Advocate Photo by MARK BALLARD -- Republican Rep. Kenny Havard, of Jackson, awaits the vote on one of his bills.

After getting whacked by the unexpected collapse in the price oil — and its impact on the state budget — Louisiana legislators Tuesday advanced a bill to limit the estimated price that is used to calculate projected revenues.

House Bill 562 would limit the forecast to 90 percent of the highest actual price per barrel of oil the previous year. As royalties, severance taxes and other mineral revenues are based on the price of oil, much of the decision on how much state government can spend is calculated from the price per barrel set each year — and that money often is spent before the actual dollars come in.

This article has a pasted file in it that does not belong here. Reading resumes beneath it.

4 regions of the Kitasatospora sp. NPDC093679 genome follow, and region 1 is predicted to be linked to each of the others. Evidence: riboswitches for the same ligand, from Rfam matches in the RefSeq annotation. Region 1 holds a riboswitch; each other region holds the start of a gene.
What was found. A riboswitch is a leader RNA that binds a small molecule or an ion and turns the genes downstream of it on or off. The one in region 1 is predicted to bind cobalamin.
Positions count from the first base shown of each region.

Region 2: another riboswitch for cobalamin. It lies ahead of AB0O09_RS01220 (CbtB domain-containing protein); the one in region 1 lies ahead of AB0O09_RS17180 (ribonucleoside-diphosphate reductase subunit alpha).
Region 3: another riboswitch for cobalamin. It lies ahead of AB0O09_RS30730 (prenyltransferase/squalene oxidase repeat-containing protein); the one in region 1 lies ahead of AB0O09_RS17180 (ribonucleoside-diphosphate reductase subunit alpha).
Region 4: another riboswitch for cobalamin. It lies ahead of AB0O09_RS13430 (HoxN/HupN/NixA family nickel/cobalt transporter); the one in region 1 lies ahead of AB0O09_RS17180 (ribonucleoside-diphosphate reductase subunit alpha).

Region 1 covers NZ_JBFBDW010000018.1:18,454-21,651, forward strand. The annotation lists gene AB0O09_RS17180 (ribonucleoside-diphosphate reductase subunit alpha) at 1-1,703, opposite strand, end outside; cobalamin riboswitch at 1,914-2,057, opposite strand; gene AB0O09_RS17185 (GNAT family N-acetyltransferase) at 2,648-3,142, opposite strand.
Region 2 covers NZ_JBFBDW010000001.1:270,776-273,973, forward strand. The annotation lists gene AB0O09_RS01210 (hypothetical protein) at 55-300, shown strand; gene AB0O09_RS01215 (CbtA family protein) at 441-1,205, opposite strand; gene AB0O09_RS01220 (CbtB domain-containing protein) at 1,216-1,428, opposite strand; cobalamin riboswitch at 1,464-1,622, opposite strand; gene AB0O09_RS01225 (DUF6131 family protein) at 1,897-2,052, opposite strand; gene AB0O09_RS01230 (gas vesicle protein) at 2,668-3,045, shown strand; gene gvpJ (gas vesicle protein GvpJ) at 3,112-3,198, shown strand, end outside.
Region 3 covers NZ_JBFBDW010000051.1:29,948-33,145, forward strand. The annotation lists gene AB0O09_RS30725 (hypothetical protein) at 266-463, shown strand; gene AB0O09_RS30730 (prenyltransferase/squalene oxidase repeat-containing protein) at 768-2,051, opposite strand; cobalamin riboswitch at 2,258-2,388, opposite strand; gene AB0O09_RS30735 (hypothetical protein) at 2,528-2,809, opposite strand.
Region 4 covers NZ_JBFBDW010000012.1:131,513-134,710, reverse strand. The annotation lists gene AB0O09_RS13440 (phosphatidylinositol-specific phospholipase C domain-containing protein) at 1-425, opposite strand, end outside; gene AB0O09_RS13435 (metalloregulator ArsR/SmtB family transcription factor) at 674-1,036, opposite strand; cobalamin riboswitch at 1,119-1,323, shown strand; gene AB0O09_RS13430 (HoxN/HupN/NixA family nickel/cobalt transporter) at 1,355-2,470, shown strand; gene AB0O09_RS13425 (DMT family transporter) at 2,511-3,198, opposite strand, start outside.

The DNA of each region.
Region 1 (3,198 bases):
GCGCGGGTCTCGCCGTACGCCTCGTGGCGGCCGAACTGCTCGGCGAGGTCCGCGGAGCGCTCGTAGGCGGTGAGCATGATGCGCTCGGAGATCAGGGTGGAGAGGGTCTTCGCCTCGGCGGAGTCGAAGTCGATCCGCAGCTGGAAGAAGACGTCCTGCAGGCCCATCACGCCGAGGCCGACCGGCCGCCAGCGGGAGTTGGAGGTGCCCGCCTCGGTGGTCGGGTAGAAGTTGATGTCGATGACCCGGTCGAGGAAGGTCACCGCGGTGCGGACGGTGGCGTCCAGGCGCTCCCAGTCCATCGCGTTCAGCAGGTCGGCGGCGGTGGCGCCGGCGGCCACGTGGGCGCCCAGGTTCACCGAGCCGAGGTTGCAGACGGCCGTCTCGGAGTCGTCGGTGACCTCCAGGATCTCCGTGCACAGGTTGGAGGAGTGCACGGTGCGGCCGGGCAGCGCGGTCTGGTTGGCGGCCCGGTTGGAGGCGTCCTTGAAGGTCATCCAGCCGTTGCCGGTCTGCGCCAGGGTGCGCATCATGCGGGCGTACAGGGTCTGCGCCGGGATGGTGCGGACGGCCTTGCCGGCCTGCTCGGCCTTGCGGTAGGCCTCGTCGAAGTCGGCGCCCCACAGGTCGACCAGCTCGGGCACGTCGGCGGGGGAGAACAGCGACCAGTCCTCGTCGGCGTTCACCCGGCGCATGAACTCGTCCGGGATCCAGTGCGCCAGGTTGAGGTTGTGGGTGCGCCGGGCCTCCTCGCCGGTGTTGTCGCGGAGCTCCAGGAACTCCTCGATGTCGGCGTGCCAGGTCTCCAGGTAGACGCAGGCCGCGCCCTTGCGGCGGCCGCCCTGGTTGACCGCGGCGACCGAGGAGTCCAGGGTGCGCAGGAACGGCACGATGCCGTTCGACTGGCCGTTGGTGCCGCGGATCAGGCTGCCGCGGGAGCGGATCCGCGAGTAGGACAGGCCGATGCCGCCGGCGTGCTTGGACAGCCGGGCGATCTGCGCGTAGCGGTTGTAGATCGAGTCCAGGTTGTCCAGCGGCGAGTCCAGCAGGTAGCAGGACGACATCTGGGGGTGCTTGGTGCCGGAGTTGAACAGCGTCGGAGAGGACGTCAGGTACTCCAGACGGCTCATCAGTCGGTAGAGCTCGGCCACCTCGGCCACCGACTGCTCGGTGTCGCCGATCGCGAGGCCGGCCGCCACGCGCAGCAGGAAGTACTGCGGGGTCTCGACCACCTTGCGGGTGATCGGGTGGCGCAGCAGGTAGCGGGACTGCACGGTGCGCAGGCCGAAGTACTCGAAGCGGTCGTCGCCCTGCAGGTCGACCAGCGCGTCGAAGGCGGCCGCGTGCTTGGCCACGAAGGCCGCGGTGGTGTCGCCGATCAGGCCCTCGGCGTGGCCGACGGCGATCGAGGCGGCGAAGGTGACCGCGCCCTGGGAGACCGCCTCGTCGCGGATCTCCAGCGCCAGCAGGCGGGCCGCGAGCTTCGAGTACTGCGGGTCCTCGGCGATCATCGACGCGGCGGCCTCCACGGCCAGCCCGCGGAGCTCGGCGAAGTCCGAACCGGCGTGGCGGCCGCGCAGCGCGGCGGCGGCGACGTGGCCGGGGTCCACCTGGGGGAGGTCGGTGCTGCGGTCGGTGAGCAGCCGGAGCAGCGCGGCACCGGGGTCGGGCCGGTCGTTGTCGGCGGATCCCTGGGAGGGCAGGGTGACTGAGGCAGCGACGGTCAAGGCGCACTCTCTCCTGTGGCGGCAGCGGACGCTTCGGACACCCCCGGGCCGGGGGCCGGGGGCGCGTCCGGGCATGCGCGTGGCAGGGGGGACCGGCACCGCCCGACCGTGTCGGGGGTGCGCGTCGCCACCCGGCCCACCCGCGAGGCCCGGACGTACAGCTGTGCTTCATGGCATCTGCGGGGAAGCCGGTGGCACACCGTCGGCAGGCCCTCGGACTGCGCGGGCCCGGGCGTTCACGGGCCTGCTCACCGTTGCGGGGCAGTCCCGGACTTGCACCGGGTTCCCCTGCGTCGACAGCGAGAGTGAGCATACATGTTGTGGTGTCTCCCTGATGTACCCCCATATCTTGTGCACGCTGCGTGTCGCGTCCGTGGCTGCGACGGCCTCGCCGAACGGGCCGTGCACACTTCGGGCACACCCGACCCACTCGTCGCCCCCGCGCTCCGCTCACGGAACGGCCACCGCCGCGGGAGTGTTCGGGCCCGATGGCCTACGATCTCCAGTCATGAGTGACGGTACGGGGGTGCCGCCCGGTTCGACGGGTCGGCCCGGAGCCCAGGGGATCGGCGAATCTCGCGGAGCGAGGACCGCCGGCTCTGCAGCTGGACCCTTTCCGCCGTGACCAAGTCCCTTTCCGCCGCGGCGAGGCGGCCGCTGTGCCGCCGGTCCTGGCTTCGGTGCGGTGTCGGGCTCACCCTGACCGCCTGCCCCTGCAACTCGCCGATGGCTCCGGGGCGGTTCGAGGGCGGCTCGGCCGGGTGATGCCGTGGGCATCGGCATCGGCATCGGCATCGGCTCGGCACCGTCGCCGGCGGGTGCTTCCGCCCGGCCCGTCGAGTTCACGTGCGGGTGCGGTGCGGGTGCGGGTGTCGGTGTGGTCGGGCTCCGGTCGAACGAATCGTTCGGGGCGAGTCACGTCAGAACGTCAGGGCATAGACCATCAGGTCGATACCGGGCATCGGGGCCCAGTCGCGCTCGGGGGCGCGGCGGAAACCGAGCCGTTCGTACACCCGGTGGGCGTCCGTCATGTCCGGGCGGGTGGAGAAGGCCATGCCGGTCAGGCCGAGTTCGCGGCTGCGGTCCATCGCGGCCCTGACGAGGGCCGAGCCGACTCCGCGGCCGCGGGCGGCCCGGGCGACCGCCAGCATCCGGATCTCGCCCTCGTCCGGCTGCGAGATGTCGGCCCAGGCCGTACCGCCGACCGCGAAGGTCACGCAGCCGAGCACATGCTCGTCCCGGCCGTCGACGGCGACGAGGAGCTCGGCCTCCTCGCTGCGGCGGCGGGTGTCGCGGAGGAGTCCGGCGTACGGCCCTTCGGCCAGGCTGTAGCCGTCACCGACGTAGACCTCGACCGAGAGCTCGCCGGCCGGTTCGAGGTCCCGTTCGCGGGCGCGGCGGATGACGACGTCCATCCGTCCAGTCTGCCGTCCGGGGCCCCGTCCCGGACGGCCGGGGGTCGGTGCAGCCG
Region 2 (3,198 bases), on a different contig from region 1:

Rep. Kenny Havard, R-Jackson, says overestimating the price of oil is part of the reason state government had to make mid-year corrections in the budget when revenues don’t come in as predicted.

“This is the state’s way of printing money,” Havard told the House Appropriations Committee, which was debating the legislation. “This is to stop the overestimating.”

Had HB562 already been law, then the state would have saved $128 million for this fiscal year, he said.

The committee approved the measure without objection and sent it to the full House for consideration.